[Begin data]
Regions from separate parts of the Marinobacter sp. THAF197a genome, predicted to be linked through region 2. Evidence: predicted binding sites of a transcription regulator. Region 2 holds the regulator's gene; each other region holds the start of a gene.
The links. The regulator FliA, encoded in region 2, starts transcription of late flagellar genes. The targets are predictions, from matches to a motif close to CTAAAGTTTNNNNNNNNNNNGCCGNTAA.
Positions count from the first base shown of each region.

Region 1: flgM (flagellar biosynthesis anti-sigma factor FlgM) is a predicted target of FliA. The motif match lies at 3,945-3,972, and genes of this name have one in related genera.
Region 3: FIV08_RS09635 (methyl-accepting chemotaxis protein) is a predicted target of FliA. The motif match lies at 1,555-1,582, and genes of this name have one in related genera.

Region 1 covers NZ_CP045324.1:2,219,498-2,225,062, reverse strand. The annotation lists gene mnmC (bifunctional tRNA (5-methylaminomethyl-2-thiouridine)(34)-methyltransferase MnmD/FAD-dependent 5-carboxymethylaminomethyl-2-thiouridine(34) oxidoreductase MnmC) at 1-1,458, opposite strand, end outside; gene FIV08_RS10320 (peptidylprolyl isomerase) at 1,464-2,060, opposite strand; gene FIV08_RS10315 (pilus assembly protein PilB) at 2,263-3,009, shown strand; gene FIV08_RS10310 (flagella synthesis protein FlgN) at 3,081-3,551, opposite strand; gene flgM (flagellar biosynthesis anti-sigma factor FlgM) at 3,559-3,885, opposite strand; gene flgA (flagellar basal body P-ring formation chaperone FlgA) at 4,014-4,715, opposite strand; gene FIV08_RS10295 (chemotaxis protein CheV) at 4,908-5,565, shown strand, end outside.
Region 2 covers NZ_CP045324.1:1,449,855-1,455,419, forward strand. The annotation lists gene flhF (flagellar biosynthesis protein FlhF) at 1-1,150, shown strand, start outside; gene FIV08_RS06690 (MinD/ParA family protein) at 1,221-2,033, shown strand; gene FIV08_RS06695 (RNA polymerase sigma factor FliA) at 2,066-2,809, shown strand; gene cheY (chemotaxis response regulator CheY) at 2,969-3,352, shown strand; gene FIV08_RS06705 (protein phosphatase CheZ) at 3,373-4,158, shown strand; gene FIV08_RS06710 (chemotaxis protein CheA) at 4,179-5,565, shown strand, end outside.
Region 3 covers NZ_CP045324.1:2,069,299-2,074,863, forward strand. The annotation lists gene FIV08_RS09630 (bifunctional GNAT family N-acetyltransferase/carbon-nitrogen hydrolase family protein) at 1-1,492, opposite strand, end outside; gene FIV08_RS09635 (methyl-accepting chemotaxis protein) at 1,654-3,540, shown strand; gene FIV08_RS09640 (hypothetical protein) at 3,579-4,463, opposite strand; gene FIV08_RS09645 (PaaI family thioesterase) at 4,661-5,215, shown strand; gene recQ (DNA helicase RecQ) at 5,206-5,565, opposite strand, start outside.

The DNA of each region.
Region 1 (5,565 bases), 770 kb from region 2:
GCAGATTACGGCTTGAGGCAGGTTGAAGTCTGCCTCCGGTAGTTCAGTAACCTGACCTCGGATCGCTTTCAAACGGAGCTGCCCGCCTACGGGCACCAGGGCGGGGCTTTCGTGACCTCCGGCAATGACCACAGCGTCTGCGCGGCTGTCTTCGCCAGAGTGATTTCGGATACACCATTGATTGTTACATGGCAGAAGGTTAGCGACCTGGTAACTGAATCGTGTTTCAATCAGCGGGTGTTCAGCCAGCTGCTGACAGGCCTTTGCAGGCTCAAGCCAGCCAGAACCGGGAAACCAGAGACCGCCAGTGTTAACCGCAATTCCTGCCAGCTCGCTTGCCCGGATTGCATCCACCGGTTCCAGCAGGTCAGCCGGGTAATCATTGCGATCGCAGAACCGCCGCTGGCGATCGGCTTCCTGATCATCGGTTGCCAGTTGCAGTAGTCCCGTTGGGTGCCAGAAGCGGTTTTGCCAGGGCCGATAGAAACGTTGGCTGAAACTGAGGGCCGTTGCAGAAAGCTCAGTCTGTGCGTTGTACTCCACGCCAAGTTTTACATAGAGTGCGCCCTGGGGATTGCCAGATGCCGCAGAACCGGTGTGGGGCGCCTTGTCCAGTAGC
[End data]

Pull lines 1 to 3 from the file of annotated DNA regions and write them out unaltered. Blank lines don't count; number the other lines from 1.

Regions from separate parts of the Marinobacter sp. THAF197a genome, predicted to be linked through region 2. Evidence: predicted binding sites of a transcription regulator. Region 2 holds the regulator's gene; each other region holds the start of a gene.
The links. The regulator FliA, encoded in region 2, starts transcription of late flagellar genes. The targets are predictions, from matches to a motif close to CTAAAGTTTNNNNNNNNNNNGCCGNTAA.
Positions count from the first base shown of each region.